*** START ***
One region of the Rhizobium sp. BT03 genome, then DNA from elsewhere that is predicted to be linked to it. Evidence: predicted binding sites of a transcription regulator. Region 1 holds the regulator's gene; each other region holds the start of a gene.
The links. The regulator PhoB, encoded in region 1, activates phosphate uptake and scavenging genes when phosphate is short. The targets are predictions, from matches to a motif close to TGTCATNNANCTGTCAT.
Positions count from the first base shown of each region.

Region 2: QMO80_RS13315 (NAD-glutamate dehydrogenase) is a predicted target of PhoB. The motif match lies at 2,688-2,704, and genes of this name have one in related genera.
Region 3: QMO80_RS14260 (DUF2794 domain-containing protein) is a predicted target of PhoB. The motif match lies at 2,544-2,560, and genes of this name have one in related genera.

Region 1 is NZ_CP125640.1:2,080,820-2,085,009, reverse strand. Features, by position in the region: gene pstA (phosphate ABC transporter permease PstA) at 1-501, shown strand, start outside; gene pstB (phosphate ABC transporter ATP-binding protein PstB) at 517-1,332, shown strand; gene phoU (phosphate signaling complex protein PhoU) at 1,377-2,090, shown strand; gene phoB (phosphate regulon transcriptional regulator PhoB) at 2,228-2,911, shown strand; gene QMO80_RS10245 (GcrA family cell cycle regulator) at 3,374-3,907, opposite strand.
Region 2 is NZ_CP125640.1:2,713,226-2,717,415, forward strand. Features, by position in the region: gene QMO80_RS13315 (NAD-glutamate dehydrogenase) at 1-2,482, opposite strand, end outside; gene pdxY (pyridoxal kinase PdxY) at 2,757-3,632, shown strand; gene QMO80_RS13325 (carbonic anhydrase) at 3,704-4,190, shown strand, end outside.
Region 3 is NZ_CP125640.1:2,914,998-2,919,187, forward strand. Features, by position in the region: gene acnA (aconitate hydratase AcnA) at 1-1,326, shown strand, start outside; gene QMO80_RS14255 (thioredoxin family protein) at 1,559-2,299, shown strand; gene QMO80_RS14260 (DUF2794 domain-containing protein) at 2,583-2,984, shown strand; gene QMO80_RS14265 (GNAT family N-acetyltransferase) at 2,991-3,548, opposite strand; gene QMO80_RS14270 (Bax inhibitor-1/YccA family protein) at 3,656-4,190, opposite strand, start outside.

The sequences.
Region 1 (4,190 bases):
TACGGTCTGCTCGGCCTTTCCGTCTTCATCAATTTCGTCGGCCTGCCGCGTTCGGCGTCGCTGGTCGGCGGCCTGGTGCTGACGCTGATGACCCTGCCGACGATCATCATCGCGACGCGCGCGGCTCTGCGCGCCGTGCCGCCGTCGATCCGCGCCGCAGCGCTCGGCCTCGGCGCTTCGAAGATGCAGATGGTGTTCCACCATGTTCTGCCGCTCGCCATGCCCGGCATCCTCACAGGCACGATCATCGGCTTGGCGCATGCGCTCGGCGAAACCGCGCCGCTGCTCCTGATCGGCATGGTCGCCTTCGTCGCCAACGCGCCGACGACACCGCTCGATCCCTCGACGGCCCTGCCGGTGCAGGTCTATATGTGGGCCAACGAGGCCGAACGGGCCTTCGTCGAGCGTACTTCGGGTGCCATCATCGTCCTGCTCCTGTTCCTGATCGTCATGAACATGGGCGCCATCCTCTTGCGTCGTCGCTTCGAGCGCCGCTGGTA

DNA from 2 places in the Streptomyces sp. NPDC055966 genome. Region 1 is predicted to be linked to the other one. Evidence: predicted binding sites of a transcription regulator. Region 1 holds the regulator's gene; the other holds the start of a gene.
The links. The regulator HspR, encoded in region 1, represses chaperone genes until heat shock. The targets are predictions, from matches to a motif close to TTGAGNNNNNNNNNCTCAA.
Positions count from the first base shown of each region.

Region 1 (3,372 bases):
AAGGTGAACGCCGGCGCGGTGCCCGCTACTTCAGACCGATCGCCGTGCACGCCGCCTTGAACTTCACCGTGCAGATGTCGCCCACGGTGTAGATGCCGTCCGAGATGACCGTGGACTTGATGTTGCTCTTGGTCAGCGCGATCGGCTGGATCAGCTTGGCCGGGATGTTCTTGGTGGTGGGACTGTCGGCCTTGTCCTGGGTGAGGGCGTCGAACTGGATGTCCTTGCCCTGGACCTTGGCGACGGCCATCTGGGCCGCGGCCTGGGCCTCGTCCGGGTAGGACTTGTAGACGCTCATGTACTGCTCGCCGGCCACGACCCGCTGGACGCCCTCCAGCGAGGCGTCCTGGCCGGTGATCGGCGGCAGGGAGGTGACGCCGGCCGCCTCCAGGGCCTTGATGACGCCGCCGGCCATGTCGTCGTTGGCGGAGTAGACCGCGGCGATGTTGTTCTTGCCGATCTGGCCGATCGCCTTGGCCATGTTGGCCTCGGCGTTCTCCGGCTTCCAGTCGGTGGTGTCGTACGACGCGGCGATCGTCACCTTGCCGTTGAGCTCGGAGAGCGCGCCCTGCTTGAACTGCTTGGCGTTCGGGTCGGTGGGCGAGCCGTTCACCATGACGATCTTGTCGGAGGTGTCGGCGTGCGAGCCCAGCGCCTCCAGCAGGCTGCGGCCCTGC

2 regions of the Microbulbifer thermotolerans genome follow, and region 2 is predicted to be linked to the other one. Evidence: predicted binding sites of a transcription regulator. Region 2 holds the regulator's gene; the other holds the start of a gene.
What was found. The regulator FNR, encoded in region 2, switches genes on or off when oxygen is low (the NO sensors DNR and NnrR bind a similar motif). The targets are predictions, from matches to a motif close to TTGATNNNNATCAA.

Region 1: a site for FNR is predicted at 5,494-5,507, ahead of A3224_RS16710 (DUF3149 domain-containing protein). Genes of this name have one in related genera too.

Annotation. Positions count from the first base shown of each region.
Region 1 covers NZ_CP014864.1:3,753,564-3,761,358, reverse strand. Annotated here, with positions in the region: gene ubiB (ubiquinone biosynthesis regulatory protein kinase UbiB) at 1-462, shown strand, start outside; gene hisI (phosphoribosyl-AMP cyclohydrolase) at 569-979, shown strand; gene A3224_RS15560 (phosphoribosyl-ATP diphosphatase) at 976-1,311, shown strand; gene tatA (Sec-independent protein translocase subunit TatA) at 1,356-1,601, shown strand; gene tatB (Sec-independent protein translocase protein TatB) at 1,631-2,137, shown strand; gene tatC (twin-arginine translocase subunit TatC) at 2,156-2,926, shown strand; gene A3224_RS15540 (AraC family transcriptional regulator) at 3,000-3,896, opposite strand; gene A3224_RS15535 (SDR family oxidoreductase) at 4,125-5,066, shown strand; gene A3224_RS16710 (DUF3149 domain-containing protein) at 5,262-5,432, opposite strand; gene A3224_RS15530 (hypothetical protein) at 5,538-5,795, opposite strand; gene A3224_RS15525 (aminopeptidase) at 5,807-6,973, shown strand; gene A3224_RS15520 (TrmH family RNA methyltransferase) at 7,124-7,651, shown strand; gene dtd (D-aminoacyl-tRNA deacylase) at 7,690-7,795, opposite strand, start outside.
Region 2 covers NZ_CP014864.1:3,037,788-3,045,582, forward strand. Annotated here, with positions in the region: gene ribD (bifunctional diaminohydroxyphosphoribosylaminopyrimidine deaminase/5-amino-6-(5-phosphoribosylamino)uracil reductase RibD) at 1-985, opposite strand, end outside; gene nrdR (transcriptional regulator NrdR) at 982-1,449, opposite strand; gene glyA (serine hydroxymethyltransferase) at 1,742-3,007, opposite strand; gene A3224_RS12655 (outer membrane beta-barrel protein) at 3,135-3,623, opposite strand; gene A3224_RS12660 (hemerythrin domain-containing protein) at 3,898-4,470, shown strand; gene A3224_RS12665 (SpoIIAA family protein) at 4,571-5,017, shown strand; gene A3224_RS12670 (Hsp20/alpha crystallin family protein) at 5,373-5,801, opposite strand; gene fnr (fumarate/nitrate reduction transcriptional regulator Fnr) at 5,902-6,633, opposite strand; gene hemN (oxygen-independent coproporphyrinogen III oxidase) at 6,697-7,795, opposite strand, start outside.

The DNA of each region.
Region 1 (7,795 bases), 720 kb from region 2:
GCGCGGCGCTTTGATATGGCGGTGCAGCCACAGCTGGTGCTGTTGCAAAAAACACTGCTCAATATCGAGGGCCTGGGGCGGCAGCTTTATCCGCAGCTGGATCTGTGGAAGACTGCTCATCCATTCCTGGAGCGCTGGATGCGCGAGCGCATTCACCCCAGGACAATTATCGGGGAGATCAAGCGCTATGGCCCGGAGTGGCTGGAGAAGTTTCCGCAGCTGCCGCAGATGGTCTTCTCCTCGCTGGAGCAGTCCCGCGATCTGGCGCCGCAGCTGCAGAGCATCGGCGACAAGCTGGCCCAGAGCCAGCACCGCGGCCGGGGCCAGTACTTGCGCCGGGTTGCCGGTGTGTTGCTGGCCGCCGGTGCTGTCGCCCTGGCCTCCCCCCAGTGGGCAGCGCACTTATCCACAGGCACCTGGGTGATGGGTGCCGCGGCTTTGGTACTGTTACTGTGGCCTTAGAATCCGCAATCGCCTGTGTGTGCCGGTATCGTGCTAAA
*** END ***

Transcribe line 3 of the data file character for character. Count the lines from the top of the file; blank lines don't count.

Positions count from the first base shown of each region.